Around New England

Fast Track for Vineyard Wind Just Got Slower

July 12, 2019

The Edgartown Conservation Commission has voted to deny an application from Vineyard Wind to lay electricity transmission cables about a mile east of Martha’s Vineyard.

The commission voted 5-1 against the permit, saying the company has not shown that the cables won’t hurt fish and other marine wildlife.

Commercial fishermen questioned whether electromagnetic fields emanating from the cables might interfere with the ability of fish to communicate with each other. They also argued that laying the cables might hurt fisheries and that currents might uncover the cables instead of allowing them to stay under the sand, according to the Cape Cod Times.

The company needs the permit in order to transmit electricity generated by proposed turbines in the ocean to the mainland of Cape Cod and into the area’s grid.

Meanwhile, the company also hasn’t yet gotten a go-ahead from the federal Bureau of Ocean Energy Management, which was expected to issue an environmental impact statement for the project on June 7 but has since said it needs more time.

The proposed 800-megawatt wind farm would consist of 84 turbines in the Atlantic Ocean about 15 miles south of Martha’s Vineyard.

The recent developments don’t prevent Vineyard Wind from prevailing ultimately. In the case of Edgartown, for instance, the Massachusetts Department of Environmental Protection can overrule the local conservation commission by issuing what is known as a superseding order of conditions. In addition, the federal agency may yet give the project a favorable report.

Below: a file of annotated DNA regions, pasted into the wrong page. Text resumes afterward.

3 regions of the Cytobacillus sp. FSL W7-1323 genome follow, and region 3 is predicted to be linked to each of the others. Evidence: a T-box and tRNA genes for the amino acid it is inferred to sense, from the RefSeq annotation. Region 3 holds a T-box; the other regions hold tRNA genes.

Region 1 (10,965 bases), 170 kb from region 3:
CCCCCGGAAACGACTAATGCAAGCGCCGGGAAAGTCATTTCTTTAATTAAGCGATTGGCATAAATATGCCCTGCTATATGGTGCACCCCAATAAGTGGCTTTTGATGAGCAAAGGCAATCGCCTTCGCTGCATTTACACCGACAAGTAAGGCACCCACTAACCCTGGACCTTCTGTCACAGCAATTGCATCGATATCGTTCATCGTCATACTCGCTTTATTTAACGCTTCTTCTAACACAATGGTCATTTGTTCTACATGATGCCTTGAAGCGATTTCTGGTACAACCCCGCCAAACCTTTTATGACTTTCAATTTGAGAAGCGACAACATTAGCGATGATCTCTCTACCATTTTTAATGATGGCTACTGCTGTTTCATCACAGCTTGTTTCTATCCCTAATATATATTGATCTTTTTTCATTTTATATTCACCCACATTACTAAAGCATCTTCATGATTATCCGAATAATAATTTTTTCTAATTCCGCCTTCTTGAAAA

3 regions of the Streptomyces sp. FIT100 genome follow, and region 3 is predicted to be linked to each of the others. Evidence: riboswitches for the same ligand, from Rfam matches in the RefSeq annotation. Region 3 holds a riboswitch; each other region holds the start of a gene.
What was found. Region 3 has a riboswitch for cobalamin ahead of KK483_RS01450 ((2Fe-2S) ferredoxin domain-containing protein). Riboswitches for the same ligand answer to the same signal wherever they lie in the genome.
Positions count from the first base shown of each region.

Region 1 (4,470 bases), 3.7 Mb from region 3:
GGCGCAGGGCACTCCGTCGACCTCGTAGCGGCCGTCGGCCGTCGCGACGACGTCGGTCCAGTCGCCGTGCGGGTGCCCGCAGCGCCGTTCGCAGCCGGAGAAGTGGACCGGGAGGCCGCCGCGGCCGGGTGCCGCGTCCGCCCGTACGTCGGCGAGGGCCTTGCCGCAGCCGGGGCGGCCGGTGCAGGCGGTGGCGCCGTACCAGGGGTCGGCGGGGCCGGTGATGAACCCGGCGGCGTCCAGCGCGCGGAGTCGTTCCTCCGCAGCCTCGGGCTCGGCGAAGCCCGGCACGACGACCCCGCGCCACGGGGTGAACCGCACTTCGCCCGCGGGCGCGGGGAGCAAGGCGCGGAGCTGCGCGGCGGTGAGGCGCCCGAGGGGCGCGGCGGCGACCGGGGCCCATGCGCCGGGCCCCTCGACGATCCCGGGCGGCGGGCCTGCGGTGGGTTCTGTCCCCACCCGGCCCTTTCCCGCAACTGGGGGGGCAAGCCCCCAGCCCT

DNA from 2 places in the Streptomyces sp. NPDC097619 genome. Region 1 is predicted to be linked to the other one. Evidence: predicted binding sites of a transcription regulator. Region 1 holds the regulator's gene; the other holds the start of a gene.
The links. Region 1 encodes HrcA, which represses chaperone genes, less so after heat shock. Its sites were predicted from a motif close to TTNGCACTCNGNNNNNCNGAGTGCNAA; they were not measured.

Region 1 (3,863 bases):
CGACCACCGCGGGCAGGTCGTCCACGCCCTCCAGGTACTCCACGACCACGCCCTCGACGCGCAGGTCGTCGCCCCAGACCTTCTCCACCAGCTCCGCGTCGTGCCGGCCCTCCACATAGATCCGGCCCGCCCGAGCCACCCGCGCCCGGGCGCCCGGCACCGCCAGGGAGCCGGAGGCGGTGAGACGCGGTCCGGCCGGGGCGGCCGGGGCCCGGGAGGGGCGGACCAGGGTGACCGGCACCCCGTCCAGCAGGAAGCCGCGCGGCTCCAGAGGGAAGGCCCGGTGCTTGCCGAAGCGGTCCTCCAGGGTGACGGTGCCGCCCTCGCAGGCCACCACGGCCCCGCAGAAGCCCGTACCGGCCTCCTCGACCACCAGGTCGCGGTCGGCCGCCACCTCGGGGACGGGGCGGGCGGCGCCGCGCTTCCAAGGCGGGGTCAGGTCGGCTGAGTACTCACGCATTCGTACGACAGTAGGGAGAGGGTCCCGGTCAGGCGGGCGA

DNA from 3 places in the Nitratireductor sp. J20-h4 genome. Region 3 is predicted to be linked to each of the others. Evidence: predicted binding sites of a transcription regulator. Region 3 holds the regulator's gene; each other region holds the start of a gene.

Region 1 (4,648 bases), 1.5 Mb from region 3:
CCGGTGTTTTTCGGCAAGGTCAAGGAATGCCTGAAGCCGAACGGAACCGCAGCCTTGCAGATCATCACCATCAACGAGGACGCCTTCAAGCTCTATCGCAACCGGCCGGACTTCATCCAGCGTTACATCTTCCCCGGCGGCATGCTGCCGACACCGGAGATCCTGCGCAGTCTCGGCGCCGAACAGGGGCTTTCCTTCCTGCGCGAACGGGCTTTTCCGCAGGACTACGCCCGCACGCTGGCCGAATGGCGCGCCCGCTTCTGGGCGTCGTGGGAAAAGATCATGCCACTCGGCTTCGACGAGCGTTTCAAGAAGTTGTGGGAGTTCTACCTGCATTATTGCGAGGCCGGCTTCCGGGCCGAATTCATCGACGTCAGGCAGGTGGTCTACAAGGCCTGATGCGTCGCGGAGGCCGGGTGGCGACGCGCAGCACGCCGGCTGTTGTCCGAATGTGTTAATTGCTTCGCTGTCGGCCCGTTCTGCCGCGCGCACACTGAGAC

Yet the speed of the project is now uncertain. Company officials have said they plan to start construction later this year. But the absence of needed local and federal permits may delay the company’s schedule.

Supporters of the proposed wind farm say it would provide electricity in a cleaner manner than fossil fuels such as oil, natural gas, and coal.

Opponents criticize the public cost of government subsidies that make wind farms financially viable and the potential effect on wildlife.



Read More